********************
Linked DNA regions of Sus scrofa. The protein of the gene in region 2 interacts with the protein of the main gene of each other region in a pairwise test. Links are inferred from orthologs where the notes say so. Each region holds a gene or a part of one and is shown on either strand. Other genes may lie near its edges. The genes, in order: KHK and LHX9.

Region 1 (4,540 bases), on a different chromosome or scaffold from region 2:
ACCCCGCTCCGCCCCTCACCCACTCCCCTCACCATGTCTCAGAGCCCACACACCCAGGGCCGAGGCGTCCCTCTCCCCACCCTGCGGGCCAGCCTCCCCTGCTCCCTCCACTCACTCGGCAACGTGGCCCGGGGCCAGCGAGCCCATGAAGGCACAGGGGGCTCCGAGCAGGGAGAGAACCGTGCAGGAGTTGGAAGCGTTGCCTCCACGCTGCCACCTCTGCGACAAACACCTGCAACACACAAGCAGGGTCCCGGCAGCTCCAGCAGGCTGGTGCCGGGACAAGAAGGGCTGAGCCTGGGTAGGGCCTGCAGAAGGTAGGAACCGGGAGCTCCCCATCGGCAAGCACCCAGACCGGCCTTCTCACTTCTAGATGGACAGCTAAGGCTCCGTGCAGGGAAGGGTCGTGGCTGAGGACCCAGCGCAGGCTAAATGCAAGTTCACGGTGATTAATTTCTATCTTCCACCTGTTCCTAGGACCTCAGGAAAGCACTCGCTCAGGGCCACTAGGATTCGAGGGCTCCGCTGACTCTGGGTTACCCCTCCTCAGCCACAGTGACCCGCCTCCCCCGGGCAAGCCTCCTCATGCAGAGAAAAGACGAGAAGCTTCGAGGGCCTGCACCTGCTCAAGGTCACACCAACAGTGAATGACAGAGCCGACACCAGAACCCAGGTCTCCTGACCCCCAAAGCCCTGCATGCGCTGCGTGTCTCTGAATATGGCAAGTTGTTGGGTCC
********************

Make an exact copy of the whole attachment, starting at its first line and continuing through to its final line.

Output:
Linked DNA regions of Sus scrofa. The protein of the gene in region 2 interacts with the protein of the main gene of each other region in a pairwise test. Links are inferred from orthologs where the notes say so. Each region holds a gene or a part of one and is shown on either strand. Other genes may lie near its edges. The genes, in order: KHK and LHX9.

Region 1 (4,540 bases), on a different chromosome or scaffold from region 2:
ACCCCGCTCCGCCCCTCACCCACTCCCCTCACCATGTCTCAGAGCCCACACACCCAGGGCCGAGGCGTCCCTCTCCCCACCCTGCGGGCCAGCCTCCCCTGCTCCCTCCACTCACTCGGCAACGTGGCCCGGGGCCAGCGAGCCCATGAAGGCACAGGGGGCTCCGAGCAGGGAGAGAACCGTGCAGGAGTTGGAAGCGTTGCCTCCACGCTGCCACCTCTGCGACAAACACCTGCAACACACAAGCAGGGTCCCGGCAGCTCCAGCAGGCTGGTGCCGGGACAAGAAGGGCTGAGCCTGGGTAGGGCCTGCAGAAGGTAGGAACCGGGAGCTCCCCATCGGCAAGCACCCAGACCGGCCTTCTCACTTCTAGATGGACAGCTAAGGCTCCGTGCAGGGAAGGGTCGTGGCTGAGGACCCAGCGCAGGCTAAATGCAAGTTCACGGTGATTAATTTCTATCTTCCACCTGTTCCTAGGACCTCAGGAAAGCACTCGCTCAGGGCCACTAGGATTCGAGGGCTCCGCTGACTCTGGGTTACCCCTCCTCAGCCACAGTGACCCGCCTCCCCCGGGCAAGCCTCCTCATGCAGAGAAAAGACGAGAAGCTTCGAGGGCCTGCACCTGCTCAAGGTCACACCAACAGTGAATGACAGAGCCGACACCAGAACCCAGGTCTCCTGACCCCCAAAGCCCTGCATGCGCTGCGTGTCTCTGAATATGGCAAGTTGTTGGGTCC